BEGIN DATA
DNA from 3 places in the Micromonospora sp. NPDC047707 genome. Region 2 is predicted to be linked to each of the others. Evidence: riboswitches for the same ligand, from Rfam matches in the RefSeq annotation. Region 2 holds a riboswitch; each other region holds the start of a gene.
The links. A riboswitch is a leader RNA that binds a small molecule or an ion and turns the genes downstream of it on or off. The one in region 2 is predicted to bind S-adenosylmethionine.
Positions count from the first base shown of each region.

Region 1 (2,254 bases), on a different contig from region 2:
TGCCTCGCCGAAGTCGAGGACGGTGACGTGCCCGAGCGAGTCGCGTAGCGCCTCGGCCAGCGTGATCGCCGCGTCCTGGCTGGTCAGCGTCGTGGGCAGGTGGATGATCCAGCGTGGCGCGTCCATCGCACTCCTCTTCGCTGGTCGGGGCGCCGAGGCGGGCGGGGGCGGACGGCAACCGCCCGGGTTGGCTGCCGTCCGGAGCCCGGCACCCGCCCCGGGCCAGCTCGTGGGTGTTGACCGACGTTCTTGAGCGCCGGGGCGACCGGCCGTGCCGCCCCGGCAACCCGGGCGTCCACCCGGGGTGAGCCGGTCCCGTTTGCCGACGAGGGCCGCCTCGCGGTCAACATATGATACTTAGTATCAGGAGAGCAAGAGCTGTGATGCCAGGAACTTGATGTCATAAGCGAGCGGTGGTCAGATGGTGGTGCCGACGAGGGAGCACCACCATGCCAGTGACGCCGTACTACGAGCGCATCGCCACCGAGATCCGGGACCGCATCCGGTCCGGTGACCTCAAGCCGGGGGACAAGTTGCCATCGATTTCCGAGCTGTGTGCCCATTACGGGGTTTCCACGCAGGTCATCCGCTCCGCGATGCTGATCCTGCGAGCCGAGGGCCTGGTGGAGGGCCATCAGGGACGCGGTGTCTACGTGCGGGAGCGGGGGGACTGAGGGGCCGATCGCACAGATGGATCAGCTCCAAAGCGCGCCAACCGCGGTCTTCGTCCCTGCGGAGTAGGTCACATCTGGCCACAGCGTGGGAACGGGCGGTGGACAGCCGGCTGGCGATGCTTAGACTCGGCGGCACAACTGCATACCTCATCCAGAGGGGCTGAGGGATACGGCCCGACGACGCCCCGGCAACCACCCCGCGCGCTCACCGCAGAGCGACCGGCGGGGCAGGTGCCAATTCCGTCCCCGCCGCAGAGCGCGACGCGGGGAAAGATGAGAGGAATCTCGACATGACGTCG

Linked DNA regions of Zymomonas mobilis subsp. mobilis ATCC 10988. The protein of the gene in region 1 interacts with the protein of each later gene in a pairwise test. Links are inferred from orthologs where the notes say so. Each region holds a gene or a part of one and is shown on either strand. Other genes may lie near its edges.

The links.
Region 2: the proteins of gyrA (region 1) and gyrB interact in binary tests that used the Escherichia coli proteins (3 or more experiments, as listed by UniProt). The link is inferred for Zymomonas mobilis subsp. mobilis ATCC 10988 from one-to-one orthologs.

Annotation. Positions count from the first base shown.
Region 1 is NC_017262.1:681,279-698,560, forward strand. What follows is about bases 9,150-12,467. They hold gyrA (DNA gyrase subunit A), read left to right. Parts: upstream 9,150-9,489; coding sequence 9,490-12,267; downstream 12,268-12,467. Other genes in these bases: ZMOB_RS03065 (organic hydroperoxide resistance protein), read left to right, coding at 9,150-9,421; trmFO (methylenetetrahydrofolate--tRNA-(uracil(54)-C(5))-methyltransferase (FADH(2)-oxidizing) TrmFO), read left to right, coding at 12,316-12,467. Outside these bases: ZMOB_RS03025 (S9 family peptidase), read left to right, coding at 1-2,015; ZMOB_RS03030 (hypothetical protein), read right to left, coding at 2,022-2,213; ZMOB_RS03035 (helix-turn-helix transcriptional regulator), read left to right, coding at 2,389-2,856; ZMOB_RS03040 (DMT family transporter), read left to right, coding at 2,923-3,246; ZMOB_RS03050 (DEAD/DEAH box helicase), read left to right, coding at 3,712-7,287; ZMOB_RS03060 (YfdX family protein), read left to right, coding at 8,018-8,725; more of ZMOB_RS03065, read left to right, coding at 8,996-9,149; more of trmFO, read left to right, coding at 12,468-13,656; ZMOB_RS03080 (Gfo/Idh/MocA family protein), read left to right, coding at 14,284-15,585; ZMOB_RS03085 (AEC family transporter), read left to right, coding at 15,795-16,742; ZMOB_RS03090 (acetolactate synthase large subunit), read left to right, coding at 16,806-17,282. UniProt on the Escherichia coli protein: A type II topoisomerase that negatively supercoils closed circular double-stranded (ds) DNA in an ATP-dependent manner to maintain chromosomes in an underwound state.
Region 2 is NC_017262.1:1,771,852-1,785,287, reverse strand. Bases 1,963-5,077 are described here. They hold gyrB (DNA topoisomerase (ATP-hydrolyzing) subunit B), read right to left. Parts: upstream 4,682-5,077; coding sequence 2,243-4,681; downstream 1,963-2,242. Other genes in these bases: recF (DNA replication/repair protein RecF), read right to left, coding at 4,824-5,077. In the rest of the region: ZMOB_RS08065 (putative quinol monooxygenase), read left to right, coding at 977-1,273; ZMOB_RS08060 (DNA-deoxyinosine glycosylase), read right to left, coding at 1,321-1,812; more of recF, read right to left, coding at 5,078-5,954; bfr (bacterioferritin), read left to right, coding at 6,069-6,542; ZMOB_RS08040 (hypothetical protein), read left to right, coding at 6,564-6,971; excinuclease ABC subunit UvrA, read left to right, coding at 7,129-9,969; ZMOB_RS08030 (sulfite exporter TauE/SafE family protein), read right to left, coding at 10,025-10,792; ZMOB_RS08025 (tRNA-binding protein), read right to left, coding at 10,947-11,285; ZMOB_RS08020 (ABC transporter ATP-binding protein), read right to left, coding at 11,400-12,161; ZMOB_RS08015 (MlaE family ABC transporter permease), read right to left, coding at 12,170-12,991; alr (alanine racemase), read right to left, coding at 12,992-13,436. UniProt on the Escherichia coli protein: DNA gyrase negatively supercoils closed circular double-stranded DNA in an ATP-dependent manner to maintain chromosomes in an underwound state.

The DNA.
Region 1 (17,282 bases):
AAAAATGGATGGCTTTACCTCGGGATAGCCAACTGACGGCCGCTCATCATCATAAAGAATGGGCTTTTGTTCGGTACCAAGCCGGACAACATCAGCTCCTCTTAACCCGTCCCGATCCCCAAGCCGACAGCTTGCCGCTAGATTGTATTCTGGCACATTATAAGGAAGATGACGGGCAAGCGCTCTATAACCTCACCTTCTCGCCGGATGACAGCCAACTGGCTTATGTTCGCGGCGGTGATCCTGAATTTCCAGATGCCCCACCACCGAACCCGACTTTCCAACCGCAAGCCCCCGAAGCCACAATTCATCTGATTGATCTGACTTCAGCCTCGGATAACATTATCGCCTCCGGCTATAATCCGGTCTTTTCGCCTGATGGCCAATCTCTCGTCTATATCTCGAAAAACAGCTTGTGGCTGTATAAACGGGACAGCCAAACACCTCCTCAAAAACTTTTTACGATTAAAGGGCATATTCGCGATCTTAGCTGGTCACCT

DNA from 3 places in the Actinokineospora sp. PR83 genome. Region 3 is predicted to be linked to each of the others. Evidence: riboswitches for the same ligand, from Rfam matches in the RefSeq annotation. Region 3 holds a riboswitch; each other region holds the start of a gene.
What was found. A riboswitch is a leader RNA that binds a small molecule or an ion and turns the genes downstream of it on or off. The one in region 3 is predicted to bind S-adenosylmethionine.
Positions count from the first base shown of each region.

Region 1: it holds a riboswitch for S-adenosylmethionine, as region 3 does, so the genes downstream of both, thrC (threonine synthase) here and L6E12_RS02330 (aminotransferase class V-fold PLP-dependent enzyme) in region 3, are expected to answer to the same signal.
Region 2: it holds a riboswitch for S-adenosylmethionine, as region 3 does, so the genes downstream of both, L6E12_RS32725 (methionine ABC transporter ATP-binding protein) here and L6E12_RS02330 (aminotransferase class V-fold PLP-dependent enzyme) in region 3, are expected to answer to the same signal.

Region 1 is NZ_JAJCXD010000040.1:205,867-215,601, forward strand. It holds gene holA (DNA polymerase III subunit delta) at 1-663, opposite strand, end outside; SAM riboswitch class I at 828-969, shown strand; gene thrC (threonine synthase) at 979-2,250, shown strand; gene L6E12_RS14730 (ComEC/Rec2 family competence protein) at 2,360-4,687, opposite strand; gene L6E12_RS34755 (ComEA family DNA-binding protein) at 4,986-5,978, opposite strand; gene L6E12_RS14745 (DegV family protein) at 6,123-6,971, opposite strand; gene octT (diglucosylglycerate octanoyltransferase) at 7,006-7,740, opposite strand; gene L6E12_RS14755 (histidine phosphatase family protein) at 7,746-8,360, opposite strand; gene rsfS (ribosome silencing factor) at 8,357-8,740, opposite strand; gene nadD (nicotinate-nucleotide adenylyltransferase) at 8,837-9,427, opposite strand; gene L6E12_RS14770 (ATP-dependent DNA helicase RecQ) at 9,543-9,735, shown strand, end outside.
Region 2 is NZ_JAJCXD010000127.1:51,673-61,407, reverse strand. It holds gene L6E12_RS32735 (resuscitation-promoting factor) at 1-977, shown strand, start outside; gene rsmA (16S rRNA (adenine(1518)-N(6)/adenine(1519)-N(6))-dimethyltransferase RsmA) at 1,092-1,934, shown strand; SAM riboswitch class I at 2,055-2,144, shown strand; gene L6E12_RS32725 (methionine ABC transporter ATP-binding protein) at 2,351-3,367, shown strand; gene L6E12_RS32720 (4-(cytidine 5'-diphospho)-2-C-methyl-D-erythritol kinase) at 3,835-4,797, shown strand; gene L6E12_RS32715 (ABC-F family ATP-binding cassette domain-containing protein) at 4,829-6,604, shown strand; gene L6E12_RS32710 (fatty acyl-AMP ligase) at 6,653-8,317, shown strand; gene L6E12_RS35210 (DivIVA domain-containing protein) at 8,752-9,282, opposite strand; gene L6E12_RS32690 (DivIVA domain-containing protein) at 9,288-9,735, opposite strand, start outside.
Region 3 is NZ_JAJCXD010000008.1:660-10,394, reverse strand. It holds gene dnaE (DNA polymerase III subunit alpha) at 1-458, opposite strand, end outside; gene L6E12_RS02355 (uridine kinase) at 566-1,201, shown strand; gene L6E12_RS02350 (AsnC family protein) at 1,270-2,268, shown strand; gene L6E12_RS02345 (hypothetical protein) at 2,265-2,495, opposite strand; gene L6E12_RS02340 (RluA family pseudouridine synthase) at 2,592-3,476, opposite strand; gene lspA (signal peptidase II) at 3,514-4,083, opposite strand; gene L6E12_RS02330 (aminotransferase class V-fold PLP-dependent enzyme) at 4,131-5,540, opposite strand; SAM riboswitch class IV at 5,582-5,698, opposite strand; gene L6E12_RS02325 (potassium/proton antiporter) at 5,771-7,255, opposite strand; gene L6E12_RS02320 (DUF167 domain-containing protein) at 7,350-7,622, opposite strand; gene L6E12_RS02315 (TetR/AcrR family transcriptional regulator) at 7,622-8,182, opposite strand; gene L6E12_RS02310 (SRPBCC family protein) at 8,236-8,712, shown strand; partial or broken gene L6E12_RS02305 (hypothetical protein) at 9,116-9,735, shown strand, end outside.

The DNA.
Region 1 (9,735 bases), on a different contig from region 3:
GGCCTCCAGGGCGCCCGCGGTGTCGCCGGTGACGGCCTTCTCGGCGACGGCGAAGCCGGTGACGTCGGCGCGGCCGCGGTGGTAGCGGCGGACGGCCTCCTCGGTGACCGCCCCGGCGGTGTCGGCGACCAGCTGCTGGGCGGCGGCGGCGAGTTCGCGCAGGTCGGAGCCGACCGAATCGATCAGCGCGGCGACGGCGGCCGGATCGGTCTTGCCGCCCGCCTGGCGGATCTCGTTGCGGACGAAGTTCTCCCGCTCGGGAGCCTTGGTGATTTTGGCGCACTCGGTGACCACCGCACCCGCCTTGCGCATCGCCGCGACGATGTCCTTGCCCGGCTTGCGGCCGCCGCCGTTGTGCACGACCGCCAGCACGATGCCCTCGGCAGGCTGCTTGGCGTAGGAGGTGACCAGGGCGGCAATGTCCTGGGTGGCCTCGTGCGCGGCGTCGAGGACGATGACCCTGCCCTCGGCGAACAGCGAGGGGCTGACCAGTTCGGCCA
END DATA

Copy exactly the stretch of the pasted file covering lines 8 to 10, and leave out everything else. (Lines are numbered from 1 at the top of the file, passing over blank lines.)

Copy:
Region 2: the proteins of gyrA (region 1) and gyrB interact in binary tests that used the Escherichia coli proteins (3 or more experiments, as listed by UniProt). The link is inferred for Zymomonas mobilis subsp. mobilis ATCC 10988 from one-to-one orthologs.

Annotation. Positions count from the first base shown.
Region 1 is NC_017262.1:681,279-698,560, forward strand. What follows is about bases 9,150-12,467. They hold gyrA (DNA gyrase subunit A), read left to right. Parts: upstream 9,150-9,489; coding sequence 9,490-12,267; downstream 12,268-12,467. Other genes in these bases: ZMOB_RS03065 (organic hydroperoxide resistance protein), read left to right, coding at 9,150-9,421; trmFO (methylenetetrahydrofolate--tRNA-(uracil(54)-C(5))-methyltransferase (FADH(2)-oxidizing) TrmFO), read left to right, coding at 12,316-12,467. Outside these bases: ZMOB_RS03025 (S9 family peptidase), read left to right, coding at 1-2,015; ZMOB_RS03030 (hypothetical protein), read right to left, coding at 2,022-2,213; ZMOB_RS03035 (helix-turn-helix transcriptional regulator), read left to right, coding at 2,389-2,856; ZMOB_RS03040 (DMT family transporter), read left to right, coding at 2,923-3,246; ZMOB_RS03050 (DEAD/DEAH box helicase), read left to right, coding at 3,712-7,287; ZMOB_RS03060 (YfdX family protein), read left to right, coding at 8,018-8,725; more of ZMOB_RS03065, read left to right, coding at 8,996-9,149; more of trmFO, read left to right, coding at 12,468-13,656; ZMOB_RS03080 (Gfo/Idh/MocA family protein), read left to right, coding at 14,284-15,585; ZMOB_RS03085 (AEC family transporter), read left to right, coding at 15,795-16,742; ZMOB_RS03090 (acetolactate synthase large subunit), read left to right, coding at 16,806-17,282. UniProt on the Escherichia coli protein: A type II topoisomerase that negatively supercoils closed circular double-stranded (ds) DNA in an ATP-dependent manner to maintain chromosomes in an underwound state.